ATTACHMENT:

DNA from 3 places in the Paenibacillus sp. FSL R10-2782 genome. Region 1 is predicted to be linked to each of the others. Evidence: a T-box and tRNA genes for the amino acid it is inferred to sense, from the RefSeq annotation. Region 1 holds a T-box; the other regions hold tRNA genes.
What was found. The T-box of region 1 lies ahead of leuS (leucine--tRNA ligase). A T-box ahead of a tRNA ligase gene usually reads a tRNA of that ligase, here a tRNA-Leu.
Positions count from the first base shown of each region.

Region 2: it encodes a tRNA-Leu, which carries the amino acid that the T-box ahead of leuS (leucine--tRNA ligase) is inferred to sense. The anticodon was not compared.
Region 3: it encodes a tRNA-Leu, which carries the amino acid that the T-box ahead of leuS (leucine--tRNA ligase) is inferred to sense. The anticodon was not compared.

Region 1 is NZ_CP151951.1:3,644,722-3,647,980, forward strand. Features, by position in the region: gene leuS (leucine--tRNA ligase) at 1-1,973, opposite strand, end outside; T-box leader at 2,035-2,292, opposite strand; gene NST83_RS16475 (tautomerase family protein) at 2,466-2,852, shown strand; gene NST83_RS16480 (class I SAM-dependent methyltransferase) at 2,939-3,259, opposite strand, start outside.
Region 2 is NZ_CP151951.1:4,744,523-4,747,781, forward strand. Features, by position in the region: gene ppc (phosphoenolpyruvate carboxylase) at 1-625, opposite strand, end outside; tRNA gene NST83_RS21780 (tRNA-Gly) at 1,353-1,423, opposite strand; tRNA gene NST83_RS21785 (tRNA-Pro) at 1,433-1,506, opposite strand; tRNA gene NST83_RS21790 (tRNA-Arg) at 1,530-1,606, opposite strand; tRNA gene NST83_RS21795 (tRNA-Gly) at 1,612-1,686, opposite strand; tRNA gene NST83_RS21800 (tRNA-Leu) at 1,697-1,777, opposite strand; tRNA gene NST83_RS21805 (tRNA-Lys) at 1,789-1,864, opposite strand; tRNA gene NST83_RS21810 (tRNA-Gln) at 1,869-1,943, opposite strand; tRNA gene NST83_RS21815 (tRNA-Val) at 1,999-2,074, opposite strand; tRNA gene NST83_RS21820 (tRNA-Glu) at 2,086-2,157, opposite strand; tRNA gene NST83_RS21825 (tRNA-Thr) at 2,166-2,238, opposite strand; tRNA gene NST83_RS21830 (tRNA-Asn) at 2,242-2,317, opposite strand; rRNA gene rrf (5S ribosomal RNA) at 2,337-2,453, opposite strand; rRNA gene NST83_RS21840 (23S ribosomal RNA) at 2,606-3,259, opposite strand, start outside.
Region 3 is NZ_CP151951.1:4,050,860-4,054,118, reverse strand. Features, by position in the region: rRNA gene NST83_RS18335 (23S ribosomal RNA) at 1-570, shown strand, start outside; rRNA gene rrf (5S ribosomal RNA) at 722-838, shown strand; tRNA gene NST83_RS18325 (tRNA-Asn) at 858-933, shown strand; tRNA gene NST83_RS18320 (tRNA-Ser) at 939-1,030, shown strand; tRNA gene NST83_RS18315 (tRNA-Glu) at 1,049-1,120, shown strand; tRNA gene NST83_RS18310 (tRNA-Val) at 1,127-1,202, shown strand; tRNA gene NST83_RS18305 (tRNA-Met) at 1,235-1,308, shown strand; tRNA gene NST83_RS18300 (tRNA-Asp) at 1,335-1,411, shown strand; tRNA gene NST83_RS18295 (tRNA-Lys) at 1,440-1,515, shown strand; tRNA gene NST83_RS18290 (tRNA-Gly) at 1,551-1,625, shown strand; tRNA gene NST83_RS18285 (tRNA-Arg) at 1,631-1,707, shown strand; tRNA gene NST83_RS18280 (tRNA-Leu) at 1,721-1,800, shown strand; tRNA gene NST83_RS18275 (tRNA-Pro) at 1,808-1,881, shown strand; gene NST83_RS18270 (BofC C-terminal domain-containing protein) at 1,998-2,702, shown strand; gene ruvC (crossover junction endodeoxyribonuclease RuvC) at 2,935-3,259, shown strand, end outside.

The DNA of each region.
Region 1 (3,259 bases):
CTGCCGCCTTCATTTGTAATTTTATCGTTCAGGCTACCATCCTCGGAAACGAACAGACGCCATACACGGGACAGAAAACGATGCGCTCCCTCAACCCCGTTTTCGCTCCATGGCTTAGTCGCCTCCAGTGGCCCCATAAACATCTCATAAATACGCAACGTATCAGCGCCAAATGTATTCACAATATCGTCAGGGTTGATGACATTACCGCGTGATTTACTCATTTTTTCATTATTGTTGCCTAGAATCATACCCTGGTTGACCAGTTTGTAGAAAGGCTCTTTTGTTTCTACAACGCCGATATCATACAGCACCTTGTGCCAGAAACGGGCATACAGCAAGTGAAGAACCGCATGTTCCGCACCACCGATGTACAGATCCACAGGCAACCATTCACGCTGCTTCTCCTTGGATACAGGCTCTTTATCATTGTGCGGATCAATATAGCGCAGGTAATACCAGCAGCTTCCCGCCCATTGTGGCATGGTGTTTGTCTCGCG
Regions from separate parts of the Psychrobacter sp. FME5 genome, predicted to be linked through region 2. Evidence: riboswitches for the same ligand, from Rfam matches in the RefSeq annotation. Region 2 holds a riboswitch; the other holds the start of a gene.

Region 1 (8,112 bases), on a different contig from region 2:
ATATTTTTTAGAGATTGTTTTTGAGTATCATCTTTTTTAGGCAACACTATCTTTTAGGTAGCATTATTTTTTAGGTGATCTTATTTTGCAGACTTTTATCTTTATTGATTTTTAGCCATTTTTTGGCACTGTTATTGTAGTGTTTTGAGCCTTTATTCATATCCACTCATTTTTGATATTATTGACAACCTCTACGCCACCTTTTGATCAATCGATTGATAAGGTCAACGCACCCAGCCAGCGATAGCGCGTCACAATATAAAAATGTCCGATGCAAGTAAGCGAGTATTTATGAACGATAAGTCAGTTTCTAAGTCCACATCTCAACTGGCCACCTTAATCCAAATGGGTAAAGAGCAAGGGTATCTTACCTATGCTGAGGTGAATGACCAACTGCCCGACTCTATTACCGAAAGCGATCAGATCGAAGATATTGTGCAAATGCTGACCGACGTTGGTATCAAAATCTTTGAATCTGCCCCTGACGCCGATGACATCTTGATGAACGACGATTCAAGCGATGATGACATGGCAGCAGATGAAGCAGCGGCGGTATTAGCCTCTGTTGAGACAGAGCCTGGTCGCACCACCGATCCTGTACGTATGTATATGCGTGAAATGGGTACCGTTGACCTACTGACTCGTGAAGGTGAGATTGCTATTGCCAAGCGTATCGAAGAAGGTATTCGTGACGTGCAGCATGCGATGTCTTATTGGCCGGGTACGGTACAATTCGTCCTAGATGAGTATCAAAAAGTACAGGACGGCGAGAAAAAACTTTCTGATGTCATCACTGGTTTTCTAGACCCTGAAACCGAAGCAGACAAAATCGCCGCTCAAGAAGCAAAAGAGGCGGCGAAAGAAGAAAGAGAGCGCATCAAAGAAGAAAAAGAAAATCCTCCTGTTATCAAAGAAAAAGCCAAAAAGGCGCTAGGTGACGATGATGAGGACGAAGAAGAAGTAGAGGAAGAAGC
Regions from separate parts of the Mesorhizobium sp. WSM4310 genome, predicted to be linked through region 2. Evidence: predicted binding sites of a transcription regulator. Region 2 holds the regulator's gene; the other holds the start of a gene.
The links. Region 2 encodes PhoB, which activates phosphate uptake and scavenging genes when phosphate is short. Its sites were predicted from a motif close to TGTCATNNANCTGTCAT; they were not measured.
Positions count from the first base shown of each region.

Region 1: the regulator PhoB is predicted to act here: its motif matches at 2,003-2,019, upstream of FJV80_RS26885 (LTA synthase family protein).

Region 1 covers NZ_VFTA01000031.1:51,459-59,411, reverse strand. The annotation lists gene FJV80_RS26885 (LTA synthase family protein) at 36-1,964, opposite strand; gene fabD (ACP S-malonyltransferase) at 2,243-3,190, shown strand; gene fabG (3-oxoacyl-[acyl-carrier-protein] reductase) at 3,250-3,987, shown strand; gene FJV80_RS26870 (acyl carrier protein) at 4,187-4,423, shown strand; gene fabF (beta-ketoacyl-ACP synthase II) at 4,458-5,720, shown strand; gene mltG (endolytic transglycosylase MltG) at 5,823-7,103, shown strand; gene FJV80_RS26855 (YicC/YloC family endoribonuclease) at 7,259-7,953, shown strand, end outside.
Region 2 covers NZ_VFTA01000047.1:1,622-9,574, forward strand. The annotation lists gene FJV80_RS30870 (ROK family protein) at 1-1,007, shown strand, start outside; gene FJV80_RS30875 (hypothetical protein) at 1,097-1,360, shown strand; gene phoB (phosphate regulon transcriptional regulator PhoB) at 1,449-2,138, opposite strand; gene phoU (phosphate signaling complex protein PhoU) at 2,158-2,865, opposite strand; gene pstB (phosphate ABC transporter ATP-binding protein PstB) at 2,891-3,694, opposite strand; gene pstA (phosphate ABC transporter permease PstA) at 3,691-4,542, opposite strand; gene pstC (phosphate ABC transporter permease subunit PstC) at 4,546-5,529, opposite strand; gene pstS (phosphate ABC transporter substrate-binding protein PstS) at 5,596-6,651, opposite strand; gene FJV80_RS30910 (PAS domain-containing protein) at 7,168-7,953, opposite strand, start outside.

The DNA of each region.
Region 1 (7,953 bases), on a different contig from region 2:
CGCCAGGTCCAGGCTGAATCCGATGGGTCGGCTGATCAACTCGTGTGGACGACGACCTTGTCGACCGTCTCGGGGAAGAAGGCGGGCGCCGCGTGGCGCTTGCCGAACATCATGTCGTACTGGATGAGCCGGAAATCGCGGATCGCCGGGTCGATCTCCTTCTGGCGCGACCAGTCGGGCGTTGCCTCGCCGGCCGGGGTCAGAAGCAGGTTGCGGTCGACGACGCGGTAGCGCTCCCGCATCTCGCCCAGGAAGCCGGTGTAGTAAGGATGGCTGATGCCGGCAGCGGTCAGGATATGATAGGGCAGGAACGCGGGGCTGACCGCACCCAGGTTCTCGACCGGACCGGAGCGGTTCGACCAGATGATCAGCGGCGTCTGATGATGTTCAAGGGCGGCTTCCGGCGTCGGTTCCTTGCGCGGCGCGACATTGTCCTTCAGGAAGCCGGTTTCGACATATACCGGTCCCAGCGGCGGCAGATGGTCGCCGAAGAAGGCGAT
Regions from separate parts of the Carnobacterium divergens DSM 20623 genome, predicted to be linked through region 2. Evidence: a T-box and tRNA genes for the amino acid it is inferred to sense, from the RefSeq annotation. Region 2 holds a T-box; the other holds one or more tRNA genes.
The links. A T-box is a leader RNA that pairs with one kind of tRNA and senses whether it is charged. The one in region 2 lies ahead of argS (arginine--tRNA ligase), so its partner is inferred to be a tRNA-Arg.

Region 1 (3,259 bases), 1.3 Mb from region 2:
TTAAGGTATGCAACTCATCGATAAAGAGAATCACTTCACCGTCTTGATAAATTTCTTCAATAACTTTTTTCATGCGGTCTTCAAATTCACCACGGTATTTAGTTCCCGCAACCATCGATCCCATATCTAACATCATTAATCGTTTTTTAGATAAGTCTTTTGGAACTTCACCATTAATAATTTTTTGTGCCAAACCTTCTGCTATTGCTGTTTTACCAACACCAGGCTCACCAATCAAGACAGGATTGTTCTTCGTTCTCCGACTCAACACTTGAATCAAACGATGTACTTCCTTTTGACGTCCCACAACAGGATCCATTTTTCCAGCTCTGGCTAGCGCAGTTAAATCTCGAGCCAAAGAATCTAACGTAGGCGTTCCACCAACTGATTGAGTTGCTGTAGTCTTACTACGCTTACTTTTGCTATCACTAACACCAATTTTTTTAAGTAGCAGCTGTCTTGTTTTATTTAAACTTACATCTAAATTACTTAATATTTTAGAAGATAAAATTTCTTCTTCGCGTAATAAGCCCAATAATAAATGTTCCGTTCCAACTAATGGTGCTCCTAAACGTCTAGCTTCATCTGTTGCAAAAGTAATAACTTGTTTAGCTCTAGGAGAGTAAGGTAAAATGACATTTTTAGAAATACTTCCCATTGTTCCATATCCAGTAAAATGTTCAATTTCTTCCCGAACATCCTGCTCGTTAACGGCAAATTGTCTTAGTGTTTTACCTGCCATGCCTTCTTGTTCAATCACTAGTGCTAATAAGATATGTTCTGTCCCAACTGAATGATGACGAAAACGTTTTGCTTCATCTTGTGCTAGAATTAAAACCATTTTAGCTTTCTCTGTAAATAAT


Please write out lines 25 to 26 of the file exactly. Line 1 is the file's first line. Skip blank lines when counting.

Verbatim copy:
The links. A T-box is a leader RNA that pairs with one kind of tRNA and senses whether it is charged. The one in region 2 lies ahead of argS (arginine--tRNA ligase), so its partner is inferred to be a tRNA-Arg.

Region 1 (3,259 bases), 1.3 Mb from region 2: